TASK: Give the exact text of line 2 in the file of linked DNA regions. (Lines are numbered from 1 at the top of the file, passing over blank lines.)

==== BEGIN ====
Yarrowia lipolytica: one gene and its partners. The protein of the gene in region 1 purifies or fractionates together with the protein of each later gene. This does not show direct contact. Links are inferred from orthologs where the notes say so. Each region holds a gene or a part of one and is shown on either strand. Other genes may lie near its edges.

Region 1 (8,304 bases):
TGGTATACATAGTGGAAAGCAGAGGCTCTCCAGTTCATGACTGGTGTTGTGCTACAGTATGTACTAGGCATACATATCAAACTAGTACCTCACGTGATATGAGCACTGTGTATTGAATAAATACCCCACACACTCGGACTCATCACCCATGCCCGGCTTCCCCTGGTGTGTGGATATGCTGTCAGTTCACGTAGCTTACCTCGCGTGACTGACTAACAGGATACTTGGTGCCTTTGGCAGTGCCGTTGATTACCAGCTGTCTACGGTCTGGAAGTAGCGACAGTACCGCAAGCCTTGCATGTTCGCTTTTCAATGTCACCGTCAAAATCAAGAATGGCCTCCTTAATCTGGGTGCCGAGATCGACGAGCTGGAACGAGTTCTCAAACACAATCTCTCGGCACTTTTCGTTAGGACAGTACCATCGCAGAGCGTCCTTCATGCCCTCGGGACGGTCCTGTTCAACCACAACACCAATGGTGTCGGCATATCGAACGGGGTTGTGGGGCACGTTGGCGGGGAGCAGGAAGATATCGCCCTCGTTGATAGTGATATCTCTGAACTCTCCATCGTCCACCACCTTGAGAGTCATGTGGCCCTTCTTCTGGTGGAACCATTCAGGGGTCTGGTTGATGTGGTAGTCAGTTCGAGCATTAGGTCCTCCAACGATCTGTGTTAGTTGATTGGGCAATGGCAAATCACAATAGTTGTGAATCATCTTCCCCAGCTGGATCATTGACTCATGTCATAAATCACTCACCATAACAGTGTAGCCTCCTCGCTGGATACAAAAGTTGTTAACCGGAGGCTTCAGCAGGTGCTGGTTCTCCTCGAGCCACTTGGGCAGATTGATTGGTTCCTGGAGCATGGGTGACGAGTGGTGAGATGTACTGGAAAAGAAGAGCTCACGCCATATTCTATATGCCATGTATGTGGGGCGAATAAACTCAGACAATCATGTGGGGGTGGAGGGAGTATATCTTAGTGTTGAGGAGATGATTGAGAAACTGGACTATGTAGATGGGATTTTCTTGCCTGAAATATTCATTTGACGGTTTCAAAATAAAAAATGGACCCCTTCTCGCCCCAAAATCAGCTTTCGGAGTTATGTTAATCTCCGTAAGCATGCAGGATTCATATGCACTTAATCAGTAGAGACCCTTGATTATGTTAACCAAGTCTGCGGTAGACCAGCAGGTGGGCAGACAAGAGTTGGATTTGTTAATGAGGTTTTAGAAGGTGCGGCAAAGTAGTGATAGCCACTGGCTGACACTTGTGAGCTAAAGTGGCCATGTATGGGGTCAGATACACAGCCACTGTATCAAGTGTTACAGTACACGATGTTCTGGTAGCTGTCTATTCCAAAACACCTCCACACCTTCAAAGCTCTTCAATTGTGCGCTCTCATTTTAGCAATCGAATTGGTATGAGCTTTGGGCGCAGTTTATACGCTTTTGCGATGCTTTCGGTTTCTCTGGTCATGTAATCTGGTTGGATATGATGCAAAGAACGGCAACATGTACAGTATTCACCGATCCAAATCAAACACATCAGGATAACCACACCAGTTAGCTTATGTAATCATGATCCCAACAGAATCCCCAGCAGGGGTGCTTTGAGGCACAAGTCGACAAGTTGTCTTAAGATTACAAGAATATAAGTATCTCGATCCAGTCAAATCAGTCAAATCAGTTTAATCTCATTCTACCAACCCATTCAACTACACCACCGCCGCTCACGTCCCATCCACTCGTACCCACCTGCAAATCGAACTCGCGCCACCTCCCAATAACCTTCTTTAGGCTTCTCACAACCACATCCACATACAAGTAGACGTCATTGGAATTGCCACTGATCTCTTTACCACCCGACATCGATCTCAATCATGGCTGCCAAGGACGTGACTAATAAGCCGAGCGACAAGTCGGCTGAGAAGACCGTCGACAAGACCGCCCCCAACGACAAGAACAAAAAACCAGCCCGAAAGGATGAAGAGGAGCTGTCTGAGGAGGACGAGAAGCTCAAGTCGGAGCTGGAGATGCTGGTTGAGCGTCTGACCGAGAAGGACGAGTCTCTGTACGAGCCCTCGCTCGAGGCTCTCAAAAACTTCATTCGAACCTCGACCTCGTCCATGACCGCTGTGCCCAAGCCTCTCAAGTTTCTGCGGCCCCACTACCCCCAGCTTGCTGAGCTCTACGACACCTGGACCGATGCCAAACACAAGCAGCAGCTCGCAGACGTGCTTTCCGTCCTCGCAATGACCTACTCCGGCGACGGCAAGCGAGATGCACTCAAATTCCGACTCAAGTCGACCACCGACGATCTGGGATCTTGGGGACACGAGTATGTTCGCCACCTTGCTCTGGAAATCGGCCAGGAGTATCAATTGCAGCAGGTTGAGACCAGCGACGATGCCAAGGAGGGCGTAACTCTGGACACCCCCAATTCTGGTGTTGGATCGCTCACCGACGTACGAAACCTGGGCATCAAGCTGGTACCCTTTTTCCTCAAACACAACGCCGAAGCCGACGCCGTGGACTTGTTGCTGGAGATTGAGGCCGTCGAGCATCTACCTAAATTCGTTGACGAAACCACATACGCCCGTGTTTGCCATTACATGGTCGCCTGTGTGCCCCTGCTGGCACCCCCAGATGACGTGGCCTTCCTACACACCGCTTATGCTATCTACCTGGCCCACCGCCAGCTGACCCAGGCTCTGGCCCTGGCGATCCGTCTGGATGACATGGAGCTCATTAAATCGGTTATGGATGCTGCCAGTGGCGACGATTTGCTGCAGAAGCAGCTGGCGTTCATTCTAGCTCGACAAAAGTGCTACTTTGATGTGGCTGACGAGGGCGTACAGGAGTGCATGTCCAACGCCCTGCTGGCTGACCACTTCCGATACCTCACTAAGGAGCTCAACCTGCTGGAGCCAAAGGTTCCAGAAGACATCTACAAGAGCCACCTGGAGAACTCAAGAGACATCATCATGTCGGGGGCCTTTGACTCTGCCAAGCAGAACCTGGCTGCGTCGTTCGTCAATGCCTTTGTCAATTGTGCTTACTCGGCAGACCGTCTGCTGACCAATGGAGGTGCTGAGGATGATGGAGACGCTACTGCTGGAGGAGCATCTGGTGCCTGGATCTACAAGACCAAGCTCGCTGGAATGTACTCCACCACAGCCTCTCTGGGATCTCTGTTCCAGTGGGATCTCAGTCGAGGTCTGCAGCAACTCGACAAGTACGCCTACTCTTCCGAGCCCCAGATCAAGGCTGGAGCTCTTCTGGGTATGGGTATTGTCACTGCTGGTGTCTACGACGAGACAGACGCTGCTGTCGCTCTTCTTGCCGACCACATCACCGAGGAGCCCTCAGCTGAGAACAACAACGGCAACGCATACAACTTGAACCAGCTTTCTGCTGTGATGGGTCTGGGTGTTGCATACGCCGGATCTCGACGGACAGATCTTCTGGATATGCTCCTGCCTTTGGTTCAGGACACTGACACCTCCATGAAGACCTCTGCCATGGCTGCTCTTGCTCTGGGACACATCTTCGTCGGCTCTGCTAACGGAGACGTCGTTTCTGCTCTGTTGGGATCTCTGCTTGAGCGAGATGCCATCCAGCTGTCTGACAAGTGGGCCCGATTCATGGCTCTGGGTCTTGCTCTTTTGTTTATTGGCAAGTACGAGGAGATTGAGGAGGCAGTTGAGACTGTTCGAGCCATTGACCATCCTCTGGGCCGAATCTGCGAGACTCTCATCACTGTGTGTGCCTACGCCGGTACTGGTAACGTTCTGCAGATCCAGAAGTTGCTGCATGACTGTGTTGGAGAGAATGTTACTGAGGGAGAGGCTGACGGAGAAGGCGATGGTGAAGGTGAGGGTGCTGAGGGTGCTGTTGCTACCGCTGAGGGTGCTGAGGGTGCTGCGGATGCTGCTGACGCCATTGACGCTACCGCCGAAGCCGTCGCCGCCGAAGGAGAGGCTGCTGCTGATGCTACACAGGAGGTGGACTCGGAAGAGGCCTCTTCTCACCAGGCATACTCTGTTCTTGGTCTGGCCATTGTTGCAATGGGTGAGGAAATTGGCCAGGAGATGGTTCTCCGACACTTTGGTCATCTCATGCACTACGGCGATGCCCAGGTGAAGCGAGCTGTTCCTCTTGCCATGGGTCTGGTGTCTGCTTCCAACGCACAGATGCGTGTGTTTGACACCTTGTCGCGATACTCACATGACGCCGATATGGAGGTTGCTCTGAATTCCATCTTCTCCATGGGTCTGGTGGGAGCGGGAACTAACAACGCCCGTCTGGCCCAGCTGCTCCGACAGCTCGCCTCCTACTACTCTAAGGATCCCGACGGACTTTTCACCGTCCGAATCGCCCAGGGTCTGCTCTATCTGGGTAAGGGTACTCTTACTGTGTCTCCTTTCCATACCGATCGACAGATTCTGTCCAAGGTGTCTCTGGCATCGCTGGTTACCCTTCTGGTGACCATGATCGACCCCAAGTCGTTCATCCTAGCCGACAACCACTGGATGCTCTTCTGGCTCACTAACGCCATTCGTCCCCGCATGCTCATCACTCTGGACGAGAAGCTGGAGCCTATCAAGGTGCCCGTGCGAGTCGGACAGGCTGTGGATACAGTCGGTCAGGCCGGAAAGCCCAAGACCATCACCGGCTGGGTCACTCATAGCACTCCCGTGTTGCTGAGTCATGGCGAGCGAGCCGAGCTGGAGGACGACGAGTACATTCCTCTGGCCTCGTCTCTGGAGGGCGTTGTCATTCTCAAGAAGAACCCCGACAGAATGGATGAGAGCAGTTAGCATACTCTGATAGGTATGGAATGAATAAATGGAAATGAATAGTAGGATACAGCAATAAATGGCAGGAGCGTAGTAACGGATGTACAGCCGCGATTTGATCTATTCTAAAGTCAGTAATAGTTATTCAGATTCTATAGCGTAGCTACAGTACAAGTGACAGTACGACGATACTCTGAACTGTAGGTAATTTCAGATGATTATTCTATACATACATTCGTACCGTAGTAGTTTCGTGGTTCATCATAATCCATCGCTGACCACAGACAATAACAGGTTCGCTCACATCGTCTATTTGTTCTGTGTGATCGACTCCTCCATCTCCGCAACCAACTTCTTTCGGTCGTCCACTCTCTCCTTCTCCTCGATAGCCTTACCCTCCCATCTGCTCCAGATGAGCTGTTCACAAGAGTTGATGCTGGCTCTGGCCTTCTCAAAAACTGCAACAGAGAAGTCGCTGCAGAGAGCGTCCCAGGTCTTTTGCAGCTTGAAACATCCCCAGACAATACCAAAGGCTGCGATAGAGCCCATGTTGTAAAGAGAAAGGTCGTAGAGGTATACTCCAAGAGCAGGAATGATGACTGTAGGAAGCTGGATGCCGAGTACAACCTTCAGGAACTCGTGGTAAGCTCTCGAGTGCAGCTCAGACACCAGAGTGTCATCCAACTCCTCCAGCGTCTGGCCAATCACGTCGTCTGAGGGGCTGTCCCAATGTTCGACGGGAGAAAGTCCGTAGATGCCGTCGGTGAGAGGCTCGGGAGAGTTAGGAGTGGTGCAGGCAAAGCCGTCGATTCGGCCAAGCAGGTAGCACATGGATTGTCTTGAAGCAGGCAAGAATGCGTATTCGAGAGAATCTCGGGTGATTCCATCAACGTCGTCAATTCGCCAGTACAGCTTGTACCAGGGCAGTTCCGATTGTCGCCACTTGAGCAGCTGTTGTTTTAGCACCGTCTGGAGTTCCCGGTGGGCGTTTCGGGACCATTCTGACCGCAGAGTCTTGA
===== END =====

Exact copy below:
Region 1 (8,304 bases):